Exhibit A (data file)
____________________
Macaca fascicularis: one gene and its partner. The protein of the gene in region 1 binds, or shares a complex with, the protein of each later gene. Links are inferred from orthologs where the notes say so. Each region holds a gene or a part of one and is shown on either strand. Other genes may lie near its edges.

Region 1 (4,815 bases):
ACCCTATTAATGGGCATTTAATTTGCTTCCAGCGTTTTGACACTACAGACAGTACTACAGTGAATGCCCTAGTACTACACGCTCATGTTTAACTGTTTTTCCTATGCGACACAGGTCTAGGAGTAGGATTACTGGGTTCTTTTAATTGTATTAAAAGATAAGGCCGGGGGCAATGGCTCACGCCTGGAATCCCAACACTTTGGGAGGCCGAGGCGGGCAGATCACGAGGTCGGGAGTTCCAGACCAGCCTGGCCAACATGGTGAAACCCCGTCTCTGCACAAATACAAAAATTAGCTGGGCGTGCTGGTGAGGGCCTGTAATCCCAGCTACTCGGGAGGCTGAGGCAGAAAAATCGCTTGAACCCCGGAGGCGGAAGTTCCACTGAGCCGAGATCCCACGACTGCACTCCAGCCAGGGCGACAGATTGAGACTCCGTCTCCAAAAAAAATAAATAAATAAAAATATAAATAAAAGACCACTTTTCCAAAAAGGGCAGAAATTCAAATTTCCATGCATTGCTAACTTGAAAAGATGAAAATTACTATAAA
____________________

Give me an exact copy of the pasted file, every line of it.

Macaca fascicularis: one gene and its partner. The protein of the gene in region 1 binds, or shares a complex with, the protein of each later gene. Links are inferred from orthologs where the notes say so. Each region holds a gene or a part of one and is shown on either strand. Other genes may lie near its edges.

Region 1 (4,815 bases):
ACCCTATTAATGGGCATTTAATTTGCTTCCAGCGTTTTGACACTACAGACAGTACTACAGTGAATGCCCTAGTACTACACGCTCATGTTTAACTGTTTTTCCTATGCGACACAGGTCTAGGAGTAGGATTACTGGGTTCTTTTAATTGTATTAAAAGATAAGGCCGGGGGCAATGGCTCACGCCTGGAATCCCAACACTTTGGGAGGCCGAGGCGGGCAGATCACGAGGTCGGGAGTTCCAGACCAGCCTGGCCAACATGGTGAAACCCCGTCTCTGCACAAATACAAAAATTAGCTGGGCGTGCTGGTGAGGGCCTGTAATCCCAGCTACTCGGGAGGCTGAGGCAGAAAAATCGCTTGAACCCCGGAGGCGGAAGTTCCACTGAGCCGAGATCCCACGACTGCACTCCAGCCAGGGCGACAGATTGAGACTCCGTCTCCAAAAAAAATAAATAAATAAAAATATAAATAAAAGACCACTTTTCCAAAAAGGGCAGAAATTCAAATTTCCATGCATTGCTAACTTGAAAAGATGAAAATTACTATAAA